The Flash: “Run, Iris, Run” Review

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The Flash: “Run, Iris, Run” Review


It’s Iris’ turn to run.

Warning: Full spoilers for the episode below.

One of the more annoying qualities of the Arrowverse is the insistence on transforming supporting characters into metahumans. Oliver Queen has never met a friend he wouldn’t happily shove a bow at. James Olsen went through that abysmal Guardian phase in Supergirl: Season 2. And at this point, the only members of Team Flash that haven’t gained metahuman powers are Joe and iris. Well, thanks to this week’s episode, now Joe is a member in a club of one.

On paper, Iris becoming a speedster sounds like a recipe for disaster. It could easily serve as the definitive “jump the shark” moment for The Flash, assuming you’re not of the opinion that the series has already done that (I’m trying to stay optimistic still). The saving grace with “Run, Iris, Run” is that the writers didn’t attempt to treat this new development as some big, status quo-altering shift. We don’t need Iris as a permanent addition to the speedster family. But as a done-in-one adventure that allowed Iris and Barry to do a little role reversal, this premise worked well enough.

The worst that can be said for “Run, Iris, Run” is that it’s a very predictable installment of the series. You could see all the major beats coming a mile away. Iris accidentally absorbs Barry’s speed. She’s psyched, he’s not. She enjoys testing her speed until an on-the-job accident reminds her being a superhero isn’t all fun and games. She powers through her fears and defeats the bad guy. Granted, I’m not sure what you can really do to subvert that formula within the confines of one hour-long episode, but it would have been nice to be surprised once or twice.

Still, it was enough simply to see Iris put in the spotlight for a change. She’s one of several characters who’s been in search of purpose this season. Like with Wally, it really hasn’t helped that the Season 3 finale set her on one course and then the Season 4 premiere effectively undid everything. Her brief tenure as a speedster allowed Iris to branch out and prove to herself that she’s as brave and committed as Barry himself. The fact that this episode ended with Iris getting back in touch with her journalist side didn’t hurt, either.

Another plus is that this episode had so many visually memorable moments. Iris’ purple and white color scheme worked very well, in addition to being what I’m guessing is a very purposeful nod to the Tornado Twins. After Ralph’s Elongated Man costume turned out to be such a dud, it’s nice to see the show bounce back with a more eye-catching costume design. The sheer sense of scale to the final showdown also impressed. I appreciated how Iris’ efforts to quench a fire tornado more or less mirrored Barry’s battle with Weather Wizard way back in the pilot episode.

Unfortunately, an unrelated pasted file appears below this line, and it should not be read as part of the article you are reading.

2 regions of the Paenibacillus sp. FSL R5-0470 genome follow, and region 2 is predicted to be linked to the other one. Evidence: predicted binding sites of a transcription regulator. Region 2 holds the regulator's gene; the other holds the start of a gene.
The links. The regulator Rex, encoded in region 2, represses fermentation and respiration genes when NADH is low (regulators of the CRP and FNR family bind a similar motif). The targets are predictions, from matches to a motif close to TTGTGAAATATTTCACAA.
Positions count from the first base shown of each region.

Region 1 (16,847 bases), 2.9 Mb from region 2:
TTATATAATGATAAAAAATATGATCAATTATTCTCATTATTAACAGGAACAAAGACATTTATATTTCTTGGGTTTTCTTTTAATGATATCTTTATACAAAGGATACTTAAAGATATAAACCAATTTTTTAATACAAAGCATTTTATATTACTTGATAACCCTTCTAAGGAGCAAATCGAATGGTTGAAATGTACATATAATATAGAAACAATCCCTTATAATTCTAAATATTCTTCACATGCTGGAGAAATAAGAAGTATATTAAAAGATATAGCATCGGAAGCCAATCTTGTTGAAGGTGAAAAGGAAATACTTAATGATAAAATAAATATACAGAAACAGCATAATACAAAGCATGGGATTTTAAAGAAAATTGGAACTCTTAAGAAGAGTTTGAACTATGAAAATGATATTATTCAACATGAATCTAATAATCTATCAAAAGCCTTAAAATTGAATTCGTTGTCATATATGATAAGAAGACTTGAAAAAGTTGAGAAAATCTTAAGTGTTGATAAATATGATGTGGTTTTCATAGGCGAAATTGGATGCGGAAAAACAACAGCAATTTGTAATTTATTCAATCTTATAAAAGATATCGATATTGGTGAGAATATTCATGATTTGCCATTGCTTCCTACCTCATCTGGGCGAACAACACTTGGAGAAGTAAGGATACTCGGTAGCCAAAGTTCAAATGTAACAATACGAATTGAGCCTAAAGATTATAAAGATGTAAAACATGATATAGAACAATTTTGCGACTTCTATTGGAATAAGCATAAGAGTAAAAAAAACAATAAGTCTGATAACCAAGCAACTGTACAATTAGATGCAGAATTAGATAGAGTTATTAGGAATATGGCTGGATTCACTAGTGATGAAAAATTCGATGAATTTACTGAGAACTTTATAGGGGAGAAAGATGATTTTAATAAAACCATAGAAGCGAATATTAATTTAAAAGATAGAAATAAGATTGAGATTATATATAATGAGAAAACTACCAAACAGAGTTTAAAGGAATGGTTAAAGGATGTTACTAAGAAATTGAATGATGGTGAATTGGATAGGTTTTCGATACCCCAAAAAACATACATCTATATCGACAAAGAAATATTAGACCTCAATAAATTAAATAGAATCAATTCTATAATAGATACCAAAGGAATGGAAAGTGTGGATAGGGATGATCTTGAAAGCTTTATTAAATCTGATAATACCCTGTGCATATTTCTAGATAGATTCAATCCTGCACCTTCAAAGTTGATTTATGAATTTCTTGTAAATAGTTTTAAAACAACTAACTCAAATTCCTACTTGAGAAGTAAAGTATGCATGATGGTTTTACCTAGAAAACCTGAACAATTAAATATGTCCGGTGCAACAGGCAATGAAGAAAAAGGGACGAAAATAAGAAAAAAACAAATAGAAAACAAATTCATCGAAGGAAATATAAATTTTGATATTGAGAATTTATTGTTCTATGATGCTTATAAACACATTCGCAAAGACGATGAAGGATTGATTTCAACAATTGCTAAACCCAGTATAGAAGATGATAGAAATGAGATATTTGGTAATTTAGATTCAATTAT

“Run, Iris, Run” does feel like one of those episode where the two parallel storylines were at odds with one another. The emphasis on Harry’s quest to build his own thinking cap took up a lot of valuable screen time that could have been devoted to Iris’ speed antics or exploring Barry’s struggles readjusting to life as a normal human. There was definitely some missed potential with the latter.

That’s not to say the Harry subplot was bad on its own merits, just that it didn’t mesh particularly well with Iris’ story until the very end. In general. Harry’s arc these last couple months has been an compelling one, albeit sorely underdeveloped. Here you have one of the brightest minds of Earth-2 butting up against a superior intelligence and floundering. This subplot gave us more of that delightful Harry/Cisco banter, but it also called into question just how far Harry is willing to go to beat DeVoe and how much of himself he might lose in the process. It may not even take the intervention of a 25th Century speedster to turn this Harrison Wells evil.

The other benefit here is that Wells’ thinking cap storyline ensured that there will be some lasting fallout from this episode. The same goes for the introduction of the power-siphoning Matthew Kim (Westworld’s Leonardo Nam). I’ll be interested to see how he impacts the DeVoe conflict going forward, even as I’m wary at the prospect of the already bloated Team Flash roster growing by another member.

The Verdict

This week’s episode had its issues, due mostly to the predictable nature of the plot and the inelegant way Iris and Harry’s stories intertwined. Regardless, it made the most of what could have been a bad premise and gave Iris the rare opportunity to enjoy the spotlight. Ideally, this episode marks the start of a stronger, more focused direction for her.

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